LAWMAKERS PROPOSE MEASURES TO STRENGTHEN GUN VIOLENCE PREVENTION, MENTAL HEALTH SYSTEM
Bills would fill 'gaps' in existing law to protect police, community
News Release from House Democratic Caucus, February 4, 2020
Honolulu, Hawaiʻi – The recent tragic incident involving the deaths of two Honolulu Police Officers last month has highlighted the need to improve mental health care and ensure we prevent guns from getting into the hands of those suffering from mental illness.
During a press conference today, House and Senate legislators, law enforcement officers and state officials discussed the collaborative effort taking place this session to consider several bills related to gun violence prevention and mental health.
"House and Senate committees this week will be taking up 18 measures in preventing gun violence. Some of these measures were drafted with the help of the Honolulu Police Department prior to the tragic events of January 19," said Representative Gregg Takayama, Chair of the House Public Safety, Veterans & Military Affairs Committee. "That tragedy has heightened the urgency with which we are considering measures dealing with gun violence and mental health. Yes, we have some of the strongest gun laws in the country, but we are constantly on the lookout for loop holes to improve the safety of our officers and the public."
"What happens when someone passes away and leaves a gun behind, who is responsible for making sure those are accounted for and prevent them from falling into the wrong hands?" said Representative Chris Lee, Chair of the House Judiciary Committee. "Guns are frequently being assembled from component parts without the kind of checks to make sure they don't fall into the wrong hands. It is time we take a look at that issues."
"We have a number of bills we are looking at to ensure the safety of the police and to ensure public safety," said Senator Clarence K. Nishihara, Chair of the Senate Public Safety, Intergovernmental, and Military Affairs Committee. "I am happy to work with my counterparts in the House and with the HPD to make sure that the right types of protections are there for the police and the public."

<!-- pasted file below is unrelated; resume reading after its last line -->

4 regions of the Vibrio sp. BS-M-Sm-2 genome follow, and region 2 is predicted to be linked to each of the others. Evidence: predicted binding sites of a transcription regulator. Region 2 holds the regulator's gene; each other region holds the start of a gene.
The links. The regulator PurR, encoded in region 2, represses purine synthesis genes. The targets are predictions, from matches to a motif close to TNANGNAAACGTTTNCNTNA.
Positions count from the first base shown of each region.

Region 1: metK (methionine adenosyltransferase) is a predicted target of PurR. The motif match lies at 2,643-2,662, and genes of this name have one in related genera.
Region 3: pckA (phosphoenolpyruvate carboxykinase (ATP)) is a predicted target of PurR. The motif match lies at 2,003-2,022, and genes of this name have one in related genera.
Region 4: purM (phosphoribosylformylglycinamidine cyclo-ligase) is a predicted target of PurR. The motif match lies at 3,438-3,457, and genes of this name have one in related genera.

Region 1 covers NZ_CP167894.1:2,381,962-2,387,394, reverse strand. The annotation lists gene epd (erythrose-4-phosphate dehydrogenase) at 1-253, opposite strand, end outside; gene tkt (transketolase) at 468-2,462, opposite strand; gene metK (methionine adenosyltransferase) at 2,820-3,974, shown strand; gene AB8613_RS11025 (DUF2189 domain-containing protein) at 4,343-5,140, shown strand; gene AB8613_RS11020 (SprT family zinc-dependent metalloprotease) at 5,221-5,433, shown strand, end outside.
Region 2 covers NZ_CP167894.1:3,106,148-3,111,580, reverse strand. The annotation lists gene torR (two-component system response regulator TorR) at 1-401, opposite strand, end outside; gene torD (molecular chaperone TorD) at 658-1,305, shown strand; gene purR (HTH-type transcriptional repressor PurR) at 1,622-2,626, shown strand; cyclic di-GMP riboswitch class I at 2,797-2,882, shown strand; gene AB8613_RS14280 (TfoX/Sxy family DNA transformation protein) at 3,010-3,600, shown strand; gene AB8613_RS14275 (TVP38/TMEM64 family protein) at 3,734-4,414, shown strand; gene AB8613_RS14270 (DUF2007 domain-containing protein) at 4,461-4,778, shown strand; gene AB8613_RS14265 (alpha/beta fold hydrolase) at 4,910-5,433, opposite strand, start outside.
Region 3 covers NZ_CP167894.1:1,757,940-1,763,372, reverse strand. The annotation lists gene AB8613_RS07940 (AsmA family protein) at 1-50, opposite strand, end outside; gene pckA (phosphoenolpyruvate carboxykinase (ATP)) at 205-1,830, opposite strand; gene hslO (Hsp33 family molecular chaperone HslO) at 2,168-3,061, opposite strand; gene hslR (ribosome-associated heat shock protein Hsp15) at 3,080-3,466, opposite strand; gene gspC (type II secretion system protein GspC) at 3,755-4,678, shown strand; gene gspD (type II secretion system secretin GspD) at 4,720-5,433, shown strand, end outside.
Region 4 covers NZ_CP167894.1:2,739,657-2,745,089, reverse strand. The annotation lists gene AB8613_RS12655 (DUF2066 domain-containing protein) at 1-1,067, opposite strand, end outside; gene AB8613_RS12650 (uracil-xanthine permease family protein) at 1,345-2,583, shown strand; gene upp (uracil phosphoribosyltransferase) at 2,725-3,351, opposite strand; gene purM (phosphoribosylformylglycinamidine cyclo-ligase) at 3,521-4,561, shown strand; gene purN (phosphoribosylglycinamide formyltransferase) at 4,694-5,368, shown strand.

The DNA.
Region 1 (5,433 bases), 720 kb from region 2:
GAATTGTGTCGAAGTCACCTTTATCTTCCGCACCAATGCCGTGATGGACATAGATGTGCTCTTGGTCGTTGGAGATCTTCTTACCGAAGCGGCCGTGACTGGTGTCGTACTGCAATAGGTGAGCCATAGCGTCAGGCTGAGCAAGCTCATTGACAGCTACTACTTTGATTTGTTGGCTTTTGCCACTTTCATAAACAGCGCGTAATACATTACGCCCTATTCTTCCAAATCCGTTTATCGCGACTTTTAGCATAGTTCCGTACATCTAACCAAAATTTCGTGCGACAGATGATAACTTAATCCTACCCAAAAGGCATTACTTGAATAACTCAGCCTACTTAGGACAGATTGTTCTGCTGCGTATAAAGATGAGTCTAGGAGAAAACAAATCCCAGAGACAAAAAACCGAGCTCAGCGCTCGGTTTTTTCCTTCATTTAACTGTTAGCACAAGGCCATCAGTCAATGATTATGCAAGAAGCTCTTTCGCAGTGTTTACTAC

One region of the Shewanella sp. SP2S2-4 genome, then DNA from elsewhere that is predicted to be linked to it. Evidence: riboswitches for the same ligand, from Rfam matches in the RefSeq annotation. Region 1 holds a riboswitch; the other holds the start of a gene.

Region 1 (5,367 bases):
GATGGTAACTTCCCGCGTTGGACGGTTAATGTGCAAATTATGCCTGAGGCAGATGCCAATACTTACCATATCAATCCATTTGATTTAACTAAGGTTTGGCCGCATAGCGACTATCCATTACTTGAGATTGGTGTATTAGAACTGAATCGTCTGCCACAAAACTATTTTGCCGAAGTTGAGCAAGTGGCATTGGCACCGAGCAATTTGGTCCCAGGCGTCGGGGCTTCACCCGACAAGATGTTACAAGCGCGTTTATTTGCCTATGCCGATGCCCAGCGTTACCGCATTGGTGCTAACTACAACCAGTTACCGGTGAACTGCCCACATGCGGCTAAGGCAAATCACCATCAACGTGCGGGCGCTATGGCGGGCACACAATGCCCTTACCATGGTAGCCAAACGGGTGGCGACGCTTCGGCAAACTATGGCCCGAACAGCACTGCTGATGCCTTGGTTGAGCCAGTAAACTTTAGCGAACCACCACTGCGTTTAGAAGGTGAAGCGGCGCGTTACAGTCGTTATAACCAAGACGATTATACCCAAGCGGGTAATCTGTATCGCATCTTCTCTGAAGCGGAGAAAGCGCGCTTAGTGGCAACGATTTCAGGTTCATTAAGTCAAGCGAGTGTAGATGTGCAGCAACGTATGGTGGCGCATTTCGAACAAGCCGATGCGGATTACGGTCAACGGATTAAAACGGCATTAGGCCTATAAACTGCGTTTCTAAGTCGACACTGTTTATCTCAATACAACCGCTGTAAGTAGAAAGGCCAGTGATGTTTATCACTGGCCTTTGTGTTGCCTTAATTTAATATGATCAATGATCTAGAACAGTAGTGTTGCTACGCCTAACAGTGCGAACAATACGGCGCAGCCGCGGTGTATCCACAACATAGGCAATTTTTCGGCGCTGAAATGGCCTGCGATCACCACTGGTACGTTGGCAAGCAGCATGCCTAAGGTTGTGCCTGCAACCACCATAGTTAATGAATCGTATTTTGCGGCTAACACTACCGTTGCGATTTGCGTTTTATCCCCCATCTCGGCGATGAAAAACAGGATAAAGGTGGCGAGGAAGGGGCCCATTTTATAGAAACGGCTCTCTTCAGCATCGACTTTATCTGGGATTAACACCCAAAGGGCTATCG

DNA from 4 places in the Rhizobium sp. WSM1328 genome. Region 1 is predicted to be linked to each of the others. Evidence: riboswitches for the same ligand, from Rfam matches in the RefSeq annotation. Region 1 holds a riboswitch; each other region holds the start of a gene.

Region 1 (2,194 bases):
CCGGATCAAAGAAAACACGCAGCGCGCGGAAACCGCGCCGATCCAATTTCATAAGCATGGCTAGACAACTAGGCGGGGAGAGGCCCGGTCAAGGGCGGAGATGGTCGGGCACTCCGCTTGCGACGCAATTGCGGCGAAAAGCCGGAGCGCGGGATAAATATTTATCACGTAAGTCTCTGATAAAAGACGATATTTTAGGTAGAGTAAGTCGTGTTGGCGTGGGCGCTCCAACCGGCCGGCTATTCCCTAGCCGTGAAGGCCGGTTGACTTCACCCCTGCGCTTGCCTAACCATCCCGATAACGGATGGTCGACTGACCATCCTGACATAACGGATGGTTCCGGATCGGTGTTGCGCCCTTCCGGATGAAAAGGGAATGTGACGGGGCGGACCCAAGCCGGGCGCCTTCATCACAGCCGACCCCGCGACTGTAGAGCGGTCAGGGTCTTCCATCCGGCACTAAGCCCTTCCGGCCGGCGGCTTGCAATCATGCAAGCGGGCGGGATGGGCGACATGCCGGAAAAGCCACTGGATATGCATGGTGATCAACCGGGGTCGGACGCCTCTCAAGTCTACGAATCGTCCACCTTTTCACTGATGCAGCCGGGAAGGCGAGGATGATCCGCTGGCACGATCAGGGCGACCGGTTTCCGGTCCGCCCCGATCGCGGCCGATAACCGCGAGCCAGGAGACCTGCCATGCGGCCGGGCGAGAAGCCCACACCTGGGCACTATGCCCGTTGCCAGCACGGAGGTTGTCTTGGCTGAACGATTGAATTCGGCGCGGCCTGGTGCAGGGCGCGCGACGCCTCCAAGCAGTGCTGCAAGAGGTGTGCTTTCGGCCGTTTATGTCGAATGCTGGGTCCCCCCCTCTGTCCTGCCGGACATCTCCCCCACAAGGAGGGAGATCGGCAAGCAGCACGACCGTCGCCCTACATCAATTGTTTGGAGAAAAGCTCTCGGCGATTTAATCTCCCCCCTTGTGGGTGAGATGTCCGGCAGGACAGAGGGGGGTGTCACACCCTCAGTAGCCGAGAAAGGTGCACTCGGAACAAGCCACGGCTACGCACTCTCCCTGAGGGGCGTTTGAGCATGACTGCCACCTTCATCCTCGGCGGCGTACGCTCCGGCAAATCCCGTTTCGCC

"There are some at loop holes we are still trying to look at. We have no restrictions on .50-caliber machine guns. We have not regulated ammunition basically at all," said Senator Karl Rhoads, Chair of the Senate Judiciary Committee. "We have no restrictions against having a firearm while a person is drunk. We are looking into all those things."
"We are not against responsible gun ownership, but we need to keep them off the streets and out of the hands of people who are killings our citizens, killing our police officers," said Honolulu Police Chief Susan Ballard. "Mental illness is a huge issue for the police department. The mentally ill cannot make the decisions they need to make. We need to make sure we have treatment for those type of people whether they are housed, or homeless. Please don't forget our two officers who died and move these things forward to get the people in our communities the help that they need."
"The convening of the Legislature provides a real opportunity for the State to examine issues that are important to our State and to come up with very collaborative and comprehensive approaches," said Hawaiʻi Attorney General Clare E. Connors. "We all have a shared interest here in achieving something better, in preserving something good, and that is what is represented by all of us here today."
GUN VIOLENCE PREVENTION BILLS
§ HB 2709 Relating to the Uniform Probate Code
Requires a personal representative of a decedent appointed under the Uniform Probate Code to notify the police department of the appropriate county of any and all firearms in an estate. Requires the police department to certify that all firearms in an estate are properly transferred or disposed of before the estate may close.
§ SB 2002 Relating to Firearms
Prohibits any person from possessing a firearm while intoxicated, unless the person is in their own dwelling. Violation is a petty misdemeanor.
§ HB 2710 Relating to Protective Orders
Permits a law enforcement officer to search a person convicted of violating certain TROs or protective orders, including the person's motor vehicle and the person's residence for firearms without obtaining a search warrant if the law enforcement officer has reason to believe acts of abuse, malicious property damage, or harassment by the person are imminent.